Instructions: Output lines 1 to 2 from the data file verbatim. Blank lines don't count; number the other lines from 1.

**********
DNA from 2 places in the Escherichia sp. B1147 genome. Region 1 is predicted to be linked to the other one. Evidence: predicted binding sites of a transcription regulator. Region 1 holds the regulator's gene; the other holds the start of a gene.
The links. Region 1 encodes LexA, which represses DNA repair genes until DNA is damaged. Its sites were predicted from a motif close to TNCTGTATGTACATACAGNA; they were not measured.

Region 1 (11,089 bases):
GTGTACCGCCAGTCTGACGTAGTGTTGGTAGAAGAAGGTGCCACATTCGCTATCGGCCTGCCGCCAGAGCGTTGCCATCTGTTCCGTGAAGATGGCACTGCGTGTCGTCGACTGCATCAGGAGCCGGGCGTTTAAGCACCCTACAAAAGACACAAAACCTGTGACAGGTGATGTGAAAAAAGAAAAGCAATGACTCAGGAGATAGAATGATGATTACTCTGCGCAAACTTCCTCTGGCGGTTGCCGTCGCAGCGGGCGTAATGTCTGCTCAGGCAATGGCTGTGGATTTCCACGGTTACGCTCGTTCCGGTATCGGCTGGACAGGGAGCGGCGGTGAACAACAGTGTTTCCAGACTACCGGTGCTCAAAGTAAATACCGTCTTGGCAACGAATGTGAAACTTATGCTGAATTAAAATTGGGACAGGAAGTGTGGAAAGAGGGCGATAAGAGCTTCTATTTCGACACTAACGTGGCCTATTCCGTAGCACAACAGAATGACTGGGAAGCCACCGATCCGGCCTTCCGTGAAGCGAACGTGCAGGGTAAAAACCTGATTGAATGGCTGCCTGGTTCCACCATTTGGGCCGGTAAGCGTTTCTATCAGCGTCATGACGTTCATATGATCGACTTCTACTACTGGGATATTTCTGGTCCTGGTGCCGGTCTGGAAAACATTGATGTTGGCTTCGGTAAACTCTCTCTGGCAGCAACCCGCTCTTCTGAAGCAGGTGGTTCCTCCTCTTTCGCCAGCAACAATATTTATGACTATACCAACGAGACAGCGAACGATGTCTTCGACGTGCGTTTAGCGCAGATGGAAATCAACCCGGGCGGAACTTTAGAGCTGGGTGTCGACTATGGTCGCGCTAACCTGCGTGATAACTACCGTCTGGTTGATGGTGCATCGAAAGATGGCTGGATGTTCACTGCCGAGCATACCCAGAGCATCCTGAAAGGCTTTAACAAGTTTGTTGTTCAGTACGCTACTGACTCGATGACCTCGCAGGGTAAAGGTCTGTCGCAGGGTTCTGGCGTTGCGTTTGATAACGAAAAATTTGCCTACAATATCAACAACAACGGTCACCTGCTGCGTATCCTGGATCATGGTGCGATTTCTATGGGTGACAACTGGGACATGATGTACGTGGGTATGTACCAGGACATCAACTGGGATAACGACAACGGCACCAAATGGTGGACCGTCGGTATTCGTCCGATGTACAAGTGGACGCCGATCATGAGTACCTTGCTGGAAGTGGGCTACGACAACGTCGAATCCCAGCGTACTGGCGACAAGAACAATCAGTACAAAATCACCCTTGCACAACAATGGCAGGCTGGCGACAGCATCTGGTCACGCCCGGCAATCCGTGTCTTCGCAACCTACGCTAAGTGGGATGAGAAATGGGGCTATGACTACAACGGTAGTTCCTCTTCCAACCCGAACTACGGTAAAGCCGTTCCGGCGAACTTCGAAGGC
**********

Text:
DNA from 2 places in the Escherichia sp. B1147 genome. Region 1 is predicted to be linked to the other one. Evidence: predicted binding sites of a transcription regulator. Region 1 holds the regulator's gene; the other holds the start of a gene.
The links. Region 1 encodes LexA, which represses DNA repair genes until DNA is damaged. Its sites were predicted from a motif close to TNCTGTATGTACATACAGNA; they were not measured.